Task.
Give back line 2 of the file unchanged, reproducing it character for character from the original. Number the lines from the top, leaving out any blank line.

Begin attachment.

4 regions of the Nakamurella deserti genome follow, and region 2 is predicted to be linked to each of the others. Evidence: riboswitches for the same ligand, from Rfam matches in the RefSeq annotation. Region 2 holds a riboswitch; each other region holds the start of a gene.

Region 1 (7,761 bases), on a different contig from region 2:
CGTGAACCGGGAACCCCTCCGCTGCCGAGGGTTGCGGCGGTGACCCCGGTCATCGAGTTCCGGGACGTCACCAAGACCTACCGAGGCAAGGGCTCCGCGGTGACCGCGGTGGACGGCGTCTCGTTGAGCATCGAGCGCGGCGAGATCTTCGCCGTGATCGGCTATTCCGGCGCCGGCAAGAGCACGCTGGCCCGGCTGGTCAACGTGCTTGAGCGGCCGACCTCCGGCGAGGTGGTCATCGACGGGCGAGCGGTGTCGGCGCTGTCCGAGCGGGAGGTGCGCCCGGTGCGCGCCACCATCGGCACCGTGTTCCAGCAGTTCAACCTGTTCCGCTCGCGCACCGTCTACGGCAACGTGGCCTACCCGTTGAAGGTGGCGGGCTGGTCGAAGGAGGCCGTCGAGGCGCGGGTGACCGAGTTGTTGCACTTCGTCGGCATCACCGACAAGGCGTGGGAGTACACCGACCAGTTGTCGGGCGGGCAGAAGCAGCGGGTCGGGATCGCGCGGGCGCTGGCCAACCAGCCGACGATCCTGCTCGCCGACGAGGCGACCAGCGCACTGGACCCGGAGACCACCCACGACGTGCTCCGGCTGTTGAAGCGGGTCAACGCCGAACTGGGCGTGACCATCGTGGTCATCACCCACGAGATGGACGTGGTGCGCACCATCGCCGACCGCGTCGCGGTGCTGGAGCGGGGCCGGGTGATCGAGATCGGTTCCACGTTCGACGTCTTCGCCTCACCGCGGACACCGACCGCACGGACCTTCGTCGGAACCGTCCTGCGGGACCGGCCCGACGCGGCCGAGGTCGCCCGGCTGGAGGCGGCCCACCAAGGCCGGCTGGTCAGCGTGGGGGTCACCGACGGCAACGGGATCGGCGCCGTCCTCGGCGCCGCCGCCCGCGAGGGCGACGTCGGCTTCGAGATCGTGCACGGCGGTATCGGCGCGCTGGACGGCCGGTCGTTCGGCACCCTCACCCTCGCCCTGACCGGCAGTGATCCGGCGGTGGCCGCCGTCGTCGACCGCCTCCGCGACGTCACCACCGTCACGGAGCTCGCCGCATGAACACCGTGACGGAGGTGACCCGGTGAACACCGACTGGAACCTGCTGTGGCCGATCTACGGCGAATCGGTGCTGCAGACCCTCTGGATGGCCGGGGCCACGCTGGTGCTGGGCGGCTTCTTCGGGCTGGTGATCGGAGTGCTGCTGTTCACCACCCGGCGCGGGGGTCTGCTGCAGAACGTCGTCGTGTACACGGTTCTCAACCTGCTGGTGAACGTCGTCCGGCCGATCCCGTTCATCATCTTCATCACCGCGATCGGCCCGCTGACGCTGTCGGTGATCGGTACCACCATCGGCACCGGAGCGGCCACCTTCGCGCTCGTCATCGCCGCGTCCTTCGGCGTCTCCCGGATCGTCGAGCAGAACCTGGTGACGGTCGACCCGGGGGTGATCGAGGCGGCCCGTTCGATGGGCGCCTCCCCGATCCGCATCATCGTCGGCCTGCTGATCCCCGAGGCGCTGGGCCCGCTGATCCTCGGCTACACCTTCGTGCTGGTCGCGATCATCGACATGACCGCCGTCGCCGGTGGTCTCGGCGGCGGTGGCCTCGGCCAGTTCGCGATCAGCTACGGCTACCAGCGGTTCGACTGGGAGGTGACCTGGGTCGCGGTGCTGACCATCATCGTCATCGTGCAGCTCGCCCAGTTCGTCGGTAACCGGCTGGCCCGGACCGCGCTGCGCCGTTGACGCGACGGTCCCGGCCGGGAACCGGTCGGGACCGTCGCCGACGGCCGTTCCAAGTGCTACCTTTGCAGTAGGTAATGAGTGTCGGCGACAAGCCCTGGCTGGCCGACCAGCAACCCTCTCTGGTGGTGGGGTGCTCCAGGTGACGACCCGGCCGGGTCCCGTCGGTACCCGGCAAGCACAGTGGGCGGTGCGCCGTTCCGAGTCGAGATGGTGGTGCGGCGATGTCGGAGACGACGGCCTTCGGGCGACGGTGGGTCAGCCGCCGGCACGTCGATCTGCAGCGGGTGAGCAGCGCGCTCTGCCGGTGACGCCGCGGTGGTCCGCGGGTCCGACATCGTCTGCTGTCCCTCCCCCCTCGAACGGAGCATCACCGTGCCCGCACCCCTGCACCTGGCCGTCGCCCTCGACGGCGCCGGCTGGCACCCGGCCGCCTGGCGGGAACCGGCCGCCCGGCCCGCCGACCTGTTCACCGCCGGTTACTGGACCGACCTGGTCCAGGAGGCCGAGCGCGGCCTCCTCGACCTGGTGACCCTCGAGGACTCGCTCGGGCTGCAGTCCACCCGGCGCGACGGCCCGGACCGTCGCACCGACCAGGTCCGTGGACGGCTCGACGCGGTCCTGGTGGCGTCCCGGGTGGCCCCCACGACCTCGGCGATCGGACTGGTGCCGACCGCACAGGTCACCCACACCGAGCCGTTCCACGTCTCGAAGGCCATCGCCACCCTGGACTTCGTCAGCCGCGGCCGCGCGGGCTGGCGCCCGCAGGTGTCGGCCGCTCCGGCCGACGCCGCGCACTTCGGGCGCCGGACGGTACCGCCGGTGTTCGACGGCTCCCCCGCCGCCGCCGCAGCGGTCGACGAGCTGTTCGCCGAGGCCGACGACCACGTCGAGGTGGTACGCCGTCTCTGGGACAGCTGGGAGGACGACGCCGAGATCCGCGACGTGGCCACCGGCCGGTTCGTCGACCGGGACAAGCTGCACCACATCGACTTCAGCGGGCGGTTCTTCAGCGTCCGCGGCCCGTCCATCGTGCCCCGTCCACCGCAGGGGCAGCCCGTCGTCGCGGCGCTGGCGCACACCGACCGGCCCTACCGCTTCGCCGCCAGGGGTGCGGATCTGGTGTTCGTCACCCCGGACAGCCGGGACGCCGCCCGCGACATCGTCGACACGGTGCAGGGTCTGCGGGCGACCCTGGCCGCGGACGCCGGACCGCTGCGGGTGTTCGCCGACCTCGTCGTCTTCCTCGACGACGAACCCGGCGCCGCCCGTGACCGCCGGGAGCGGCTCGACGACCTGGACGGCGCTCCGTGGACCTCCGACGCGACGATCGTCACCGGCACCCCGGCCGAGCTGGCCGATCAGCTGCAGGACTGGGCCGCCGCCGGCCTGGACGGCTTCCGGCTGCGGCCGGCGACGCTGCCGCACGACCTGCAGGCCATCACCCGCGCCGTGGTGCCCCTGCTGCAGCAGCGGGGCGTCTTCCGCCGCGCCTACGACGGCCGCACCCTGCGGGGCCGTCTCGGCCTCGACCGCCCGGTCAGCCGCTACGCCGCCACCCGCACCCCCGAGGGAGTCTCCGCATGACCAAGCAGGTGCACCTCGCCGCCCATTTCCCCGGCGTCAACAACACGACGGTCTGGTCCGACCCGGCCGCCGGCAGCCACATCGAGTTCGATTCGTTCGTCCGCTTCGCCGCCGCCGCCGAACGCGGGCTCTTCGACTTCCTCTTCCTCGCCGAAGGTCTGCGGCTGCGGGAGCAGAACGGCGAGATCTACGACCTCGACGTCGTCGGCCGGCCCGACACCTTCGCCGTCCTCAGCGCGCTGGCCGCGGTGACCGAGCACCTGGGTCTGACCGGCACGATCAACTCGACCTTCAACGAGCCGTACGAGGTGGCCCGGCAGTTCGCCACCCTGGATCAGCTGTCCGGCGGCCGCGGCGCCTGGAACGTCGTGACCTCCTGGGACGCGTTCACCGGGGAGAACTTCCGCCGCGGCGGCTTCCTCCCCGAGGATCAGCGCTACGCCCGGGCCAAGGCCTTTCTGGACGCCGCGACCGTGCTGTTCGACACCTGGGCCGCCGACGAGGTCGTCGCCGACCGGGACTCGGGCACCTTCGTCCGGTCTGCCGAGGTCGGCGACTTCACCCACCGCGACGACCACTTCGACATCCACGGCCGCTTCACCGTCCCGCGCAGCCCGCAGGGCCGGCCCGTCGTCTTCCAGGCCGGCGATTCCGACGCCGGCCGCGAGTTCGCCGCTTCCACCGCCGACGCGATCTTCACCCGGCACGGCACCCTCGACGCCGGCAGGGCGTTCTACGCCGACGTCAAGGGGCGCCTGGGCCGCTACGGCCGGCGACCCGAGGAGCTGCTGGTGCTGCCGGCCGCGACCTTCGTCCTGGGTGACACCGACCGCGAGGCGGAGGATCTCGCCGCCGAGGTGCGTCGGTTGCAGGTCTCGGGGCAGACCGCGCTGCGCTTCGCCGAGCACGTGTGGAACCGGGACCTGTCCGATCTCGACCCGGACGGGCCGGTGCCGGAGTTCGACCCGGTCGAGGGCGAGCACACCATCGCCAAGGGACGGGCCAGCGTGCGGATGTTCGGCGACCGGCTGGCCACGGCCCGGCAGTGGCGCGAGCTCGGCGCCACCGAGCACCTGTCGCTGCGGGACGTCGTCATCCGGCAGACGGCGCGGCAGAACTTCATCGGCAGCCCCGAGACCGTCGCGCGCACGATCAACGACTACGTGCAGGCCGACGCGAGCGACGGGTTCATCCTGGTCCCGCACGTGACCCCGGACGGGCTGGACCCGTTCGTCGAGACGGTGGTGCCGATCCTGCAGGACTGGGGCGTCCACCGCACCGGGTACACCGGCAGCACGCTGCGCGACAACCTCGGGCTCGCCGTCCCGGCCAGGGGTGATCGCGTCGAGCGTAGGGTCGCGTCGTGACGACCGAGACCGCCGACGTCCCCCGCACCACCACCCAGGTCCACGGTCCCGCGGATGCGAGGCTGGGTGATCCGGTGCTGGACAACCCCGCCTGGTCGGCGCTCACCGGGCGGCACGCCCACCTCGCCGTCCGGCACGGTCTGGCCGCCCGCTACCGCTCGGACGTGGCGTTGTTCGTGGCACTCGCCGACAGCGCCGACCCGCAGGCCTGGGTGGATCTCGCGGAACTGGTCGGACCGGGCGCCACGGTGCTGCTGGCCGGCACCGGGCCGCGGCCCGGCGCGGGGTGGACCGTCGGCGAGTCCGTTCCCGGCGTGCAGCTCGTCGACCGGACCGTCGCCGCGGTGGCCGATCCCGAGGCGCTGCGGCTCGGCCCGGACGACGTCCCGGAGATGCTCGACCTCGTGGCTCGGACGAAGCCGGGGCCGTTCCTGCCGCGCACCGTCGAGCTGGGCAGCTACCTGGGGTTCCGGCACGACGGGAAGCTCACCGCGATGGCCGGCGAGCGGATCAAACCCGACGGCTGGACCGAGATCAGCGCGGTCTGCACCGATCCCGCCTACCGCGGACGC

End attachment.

Region 1 (7,761 bases), on a different contig from region 2: